If Kemp does miss extended time, then Van Slyke needs to be pencilled in the lineup each game without question.  On this team, he's a legit cleanup hitter who is only getting better.  I do not want to see Ethier's name listed above his.  Ethier is down to .253 and slugging .393.  Van Slyke is at .290 and .806.  Yes, it's a much smaller sample size, but anyone who watches the games can clearly see whose bat has more pop.  It's not even close.

Whether Kemp misses a few games or is placed on the DL, now is the time for Van Slyke to strut his stuff.  He'll be getting some help, as Hanley Ramirez appears ready to come off the DL in the next few days.  We can only HOPE he's healthy, and a trio of Adrian Gonzalez, Van Slyke, and Ramirez in the heart of the order looks pretty good.

No disrespect to Kemp, but if he does miss extended time, then it can only be viewed as a good thing.  It'll be good for Kemp to get away, rest up, and hopefully put the lousy start to the year behind him and return a better player.  Van Slyke will be able to see regular at-bats in his absence, and that helps the Dodgers' offense tremendously.

So do yourself a favor, Don Mattingly, and write Van Slyke's name on your lineup card with a permanent marker!  Keep him in, let him hit, and don't look back.

Wednesday, May 29, 2013

Ryu takes control with dominant two-hitter

Hyun-Jin Ryu would like everyone to know that he's pretty darn good, too.

On a staff where Clayton Kershaw and Zack Greinke get most of the attention, it was Ryu who put together a remarkable two-hit shutout of the Angels on Tuesday.  Even more remarkable?  Luis Cruz finally got on the board with a two-run homer, leading the Dodgers to a 3-0 victory.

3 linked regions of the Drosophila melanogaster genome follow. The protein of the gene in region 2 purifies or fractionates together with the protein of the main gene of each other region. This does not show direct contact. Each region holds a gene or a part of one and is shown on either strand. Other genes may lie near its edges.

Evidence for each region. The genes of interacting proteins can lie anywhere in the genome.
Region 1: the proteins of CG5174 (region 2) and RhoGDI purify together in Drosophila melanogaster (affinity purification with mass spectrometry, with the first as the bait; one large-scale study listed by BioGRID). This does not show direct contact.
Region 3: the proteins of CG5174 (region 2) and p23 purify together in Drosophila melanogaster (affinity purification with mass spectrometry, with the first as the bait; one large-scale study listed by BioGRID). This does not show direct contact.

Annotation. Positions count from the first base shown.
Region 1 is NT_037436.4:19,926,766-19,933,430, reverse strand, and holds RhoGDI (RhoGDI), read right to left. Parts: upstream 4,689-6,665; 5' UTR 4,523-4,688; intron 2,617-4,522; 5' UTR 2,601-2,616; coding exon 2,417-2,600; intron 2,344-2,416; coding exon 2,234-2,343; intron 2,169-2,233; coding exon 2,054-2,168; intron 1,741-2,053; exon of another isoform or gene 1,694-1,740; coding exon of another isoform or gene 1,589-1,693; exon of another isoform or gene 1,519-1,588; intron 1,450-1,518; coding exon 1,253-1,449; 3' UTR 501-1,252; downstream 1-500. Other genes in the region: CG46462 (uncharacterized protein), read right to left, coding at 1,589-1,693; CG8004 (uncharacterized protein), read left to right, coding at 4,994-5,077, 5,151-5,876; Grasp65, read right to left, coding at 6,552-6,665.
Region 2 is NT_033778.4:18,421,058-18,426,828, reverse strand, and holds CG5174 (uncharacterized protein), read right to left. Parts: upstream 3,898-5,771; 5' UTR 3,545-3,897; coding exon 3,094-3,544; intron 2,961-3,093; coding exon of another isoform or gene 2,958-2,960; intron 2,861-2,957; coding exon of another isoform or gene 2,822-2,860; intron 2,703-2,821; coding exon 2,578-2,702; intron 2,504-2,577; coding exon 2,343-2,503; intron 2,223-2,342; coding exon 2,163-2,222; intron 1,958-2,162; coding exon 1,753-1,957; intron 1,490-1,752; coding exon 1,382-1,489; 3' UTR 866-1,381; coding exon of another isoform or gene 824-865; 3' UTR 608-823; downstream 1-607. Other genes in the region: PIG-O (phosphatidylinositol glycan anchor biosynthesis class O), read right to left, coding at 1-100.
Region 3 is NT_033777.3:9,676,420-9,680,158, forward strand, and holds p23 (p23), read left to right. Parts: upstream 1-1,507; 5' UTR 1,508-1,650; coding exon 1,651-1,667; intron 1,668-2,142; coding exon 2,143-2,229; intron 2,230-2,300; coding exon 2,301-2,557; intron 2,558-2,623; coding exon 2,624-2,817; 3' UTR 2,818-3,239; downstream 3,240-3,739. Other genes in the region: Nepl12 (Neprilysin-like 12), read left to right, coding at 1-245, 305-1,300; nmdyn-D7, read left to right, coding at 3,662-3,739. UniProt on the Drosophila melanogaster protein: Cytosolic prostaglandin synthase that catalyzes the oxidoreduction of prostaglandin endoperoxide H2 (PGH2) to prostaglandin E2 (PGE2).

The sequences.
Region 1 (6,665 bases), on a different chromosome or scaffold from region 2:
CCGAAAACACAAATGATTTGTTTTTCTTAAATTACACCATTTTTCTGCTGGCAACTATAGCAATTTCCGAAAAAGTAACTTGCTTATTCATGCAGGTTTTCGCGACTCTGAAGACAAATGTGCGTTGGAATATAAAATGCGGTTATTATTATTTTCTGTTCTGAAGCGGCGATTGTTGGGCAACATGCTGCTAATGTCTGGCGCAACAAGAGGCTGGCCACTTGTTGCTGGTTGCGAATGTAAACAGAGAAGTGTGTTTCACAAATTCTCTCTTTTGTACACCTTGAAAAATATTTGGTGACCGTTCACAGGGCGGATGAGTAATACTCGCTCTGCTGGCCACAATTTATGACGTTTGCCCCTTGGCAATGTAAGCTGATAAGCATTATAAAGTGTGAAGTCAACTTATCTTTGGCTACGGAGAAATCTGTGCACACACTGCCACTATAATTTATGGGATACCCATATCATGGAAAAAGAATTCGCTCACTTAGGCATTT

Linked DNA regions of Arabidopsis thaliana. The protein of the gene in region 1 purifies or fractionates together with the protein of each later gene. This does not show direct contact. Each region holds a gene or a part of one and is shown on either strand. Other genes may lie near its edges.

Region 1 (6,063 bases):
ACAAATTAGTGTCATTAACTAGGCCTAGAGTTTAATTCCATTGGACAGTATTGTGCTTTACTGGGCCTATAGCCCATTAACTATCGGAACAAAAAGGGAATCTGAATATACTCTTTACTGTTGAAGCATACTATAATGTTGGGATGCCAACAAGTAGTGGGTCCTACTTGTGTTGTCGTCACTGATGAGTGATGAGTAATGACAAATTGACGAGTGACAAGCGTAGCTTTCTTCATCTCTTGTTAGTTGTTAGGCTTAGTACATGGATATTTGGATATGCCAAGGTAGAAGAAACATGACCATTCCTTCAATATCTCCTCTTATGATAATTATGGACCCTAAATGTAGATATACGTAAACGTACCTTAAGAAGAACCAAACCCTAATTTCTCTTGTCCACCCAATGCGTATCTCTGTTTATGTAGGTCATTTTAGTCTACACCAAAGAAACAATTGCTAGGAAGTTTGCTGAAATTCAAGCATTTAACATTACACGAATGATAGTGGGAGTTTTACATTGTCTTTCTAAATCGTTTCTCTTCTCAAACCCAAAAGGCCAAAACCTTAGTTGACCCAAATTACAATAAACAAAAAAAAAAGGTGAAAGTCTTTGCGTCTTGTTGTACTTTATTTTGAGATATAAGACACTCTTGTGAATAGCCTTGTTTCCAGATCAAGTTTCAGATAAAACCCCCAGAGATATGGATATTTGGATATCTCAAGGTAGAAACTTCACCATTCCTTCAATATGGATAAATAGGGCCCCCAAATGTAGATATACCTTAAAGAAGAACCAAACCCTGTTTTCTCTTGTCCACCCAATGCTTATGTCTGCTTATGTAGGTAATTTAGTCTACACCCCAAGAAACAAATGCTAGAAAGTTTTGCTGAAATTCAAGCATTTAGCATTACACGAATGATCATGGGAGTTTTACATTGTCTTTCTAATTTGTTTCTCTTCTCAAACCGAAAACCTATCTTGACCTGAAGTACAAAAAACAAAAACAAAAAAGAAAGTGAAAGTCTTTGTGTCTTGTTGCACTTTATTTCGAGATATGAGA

With lots of the attention most likely at Staples Center where the Kings won a thrilling Game 7 over the Sharks to advance to the Western Conference Finals, Ryu put on a show of his own.  He walked no one and struck out seven.  The only hits surrendered were a single by Howie Kendrick in the second and double by Chris Iannetta in the eighth.

The Angels countered with old friend Joe Blanton, who's had an atrocious year coming into this game.  Well, it was almost inevitable that he'd start turning things around at some point, and the Dodgers obliged for most of the way.  The game was scoreless through 4 1/2.

In the bottom of the fifth, the Dodgers finally got things going.  Juan Uribe got another start at third and singled leading off.  In stepped Cruz, who could not have possibly started this season off any worse.  Seriously, I could make the case that he was the worst player in all of baseball.  He was red hot to end last season, and limped into this one hitting under .100.  Yet, he once again avoided a demotion, with Dee Gordon getting the honors when Jerry Hairston was reinstated from the DL a couple days ago.

Cruz took an inside fastball from Blanton and hammered it out to left, giving him his first homer and only his fourth RBI.  And you know what?  Good for him.  Nobody deserves that much frustration, so even if he is sent down when Hanley Ramirez makes his return soon, at least he has something positive to build on.

Another guy looking for something... ANYTHING, to build on is Matt Kemp.  Don Mattingly made some waves before the game for moving Kemp to the fifth spot, instead of his usual #3 or #4.  In the sixth, Kemp doubled with one out thanks to a lot of hustle getting to second.  He then scored on A.J. Ellis's RBI single, and it was 3-0.